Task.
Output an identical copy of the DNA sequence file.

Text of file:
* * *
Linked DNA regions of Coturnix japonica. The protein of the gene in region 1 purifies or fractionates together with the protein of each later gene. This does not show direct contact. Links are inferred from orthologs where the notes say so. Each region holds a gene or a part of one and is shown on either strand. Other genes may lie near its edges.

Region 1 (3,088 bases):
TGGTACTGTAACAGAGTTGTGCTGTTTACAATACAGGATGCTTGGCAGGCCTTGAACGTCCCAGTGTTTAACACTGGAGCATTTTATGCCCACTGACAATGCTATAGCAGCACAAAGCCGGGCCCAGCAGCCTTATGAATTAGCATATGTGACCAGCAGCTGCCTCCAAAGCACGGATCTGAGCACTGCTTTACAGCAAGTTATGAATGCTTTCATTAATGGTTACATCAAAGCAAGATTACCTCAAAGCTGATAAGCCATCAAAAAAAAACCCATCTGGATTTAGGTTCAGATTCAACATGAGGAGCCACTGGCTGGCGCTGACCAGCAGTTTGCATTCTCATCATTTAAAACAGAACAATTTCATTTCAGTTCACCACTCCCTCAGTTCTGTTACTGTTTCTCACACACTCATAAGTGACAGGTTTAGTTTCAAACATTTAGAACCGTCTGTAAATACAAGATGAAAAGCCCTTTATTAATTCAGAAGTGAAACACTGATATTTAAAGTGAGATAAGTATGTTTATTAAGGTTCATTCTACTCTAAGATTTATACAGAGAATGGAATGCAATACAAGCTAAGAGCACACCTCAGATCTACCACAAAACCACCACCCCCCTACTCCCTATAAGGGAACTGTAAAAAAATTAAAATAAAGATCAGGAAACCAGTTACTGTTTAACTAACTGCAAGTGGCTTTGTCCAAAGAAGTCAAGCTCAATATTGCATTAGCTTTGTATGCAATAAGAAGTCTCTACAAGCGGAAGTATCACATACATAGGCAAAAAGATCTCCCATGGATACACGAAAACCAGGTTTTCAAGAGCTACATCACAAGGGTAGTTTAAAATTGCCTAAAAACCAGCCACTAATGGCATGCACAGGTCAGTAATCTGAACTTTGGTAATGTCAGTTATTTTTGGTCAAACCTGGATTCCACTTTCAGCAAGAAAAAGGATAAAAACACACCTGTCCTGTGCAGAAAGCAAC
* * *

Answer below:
Linked DNA regions of Coturnix japonica. The protein of the gene in region 1 purifies or fractionates together with the protein of each later gene. This does not show direct contact. Links are inferred from orthologs where the notes say so. Each region holds a gene or a part of one and is shown on either strand. Other genes may lie near its edges.

Region 1 (3,088 bases):
TGGTACTGTAACAGAGTTGTGCTGTTTACAATACAGGATGCTTGGCAGGCCTTGAACGTCCCAGTGTTTAACACTGGAGCATTTTATGCCCACTGACAATGCTATAGCAGCACAAAGCCGGGCCCAGCAGCCTTATGAATTAGCATATGTGACCAGCAGCTGCCTCCAAAGCACGGATCTGAGCACTGCTTTACAGCAAGTTATGAATGCTTTCATTAATGGTTACATCAAAGCAAGATTACCTCAAAGCTGATAAGCCATCAAAAAAAAACCCATCTGGATTTAGGTTCAGATTCAACATGAGGAGCCACTGGCTGGCGCTGACCAGCAGTTTGCATTCTCATCATTTAAAACAGAACAATTTCATTTCAGTTCACCACTCCCTCAGTTCTGTTACTGTTTCTCACACACTCATAAGTGACAGGTTTAGTTTCAAACATTTAGAACCGTCTGTAAATACAAGATGAAAAGCCCTTTATTAATTCAGAAGTGAAACACTGATATTTAAAGTGAGATAAGTATGTTTATTAAGGTTCATTCTACTCTAAGATTTATACAGAGAATGGAATGCAATACAAGCTAAGAGCACACCTCAGATCTACCACAAAACCACCACCCCCCTACTCCCTATAAGGGAACTGTAAAAAAATTAAAATAAAGATCAGGAAACCAGTTACTGTTTAACTAACTGCAAGTGGCTTTGTCCAAAGAAGTCAAGCTCAATATTGCATTAGCTTTGTATGCAATAAGAAGTCTCTACAAGCGGAAGTATCACATACATAGGCAAAAAGATCTCCCATGGATACACGAAAACCAGGTTTTCAAGAGCTACATCACAAGGGTAGTTTAAAATTGCCTAAAAACCAGCCACTAATGGCATGCACAGGTCAGTAATCTGAACTTTGGTAATGTCAGTTATTTTTGGTCAAACCTGGATTCCACTTTCAGCAAGAAAAAGGATAAAAACACACCTGTCCTGTGCAGAAAGCAAC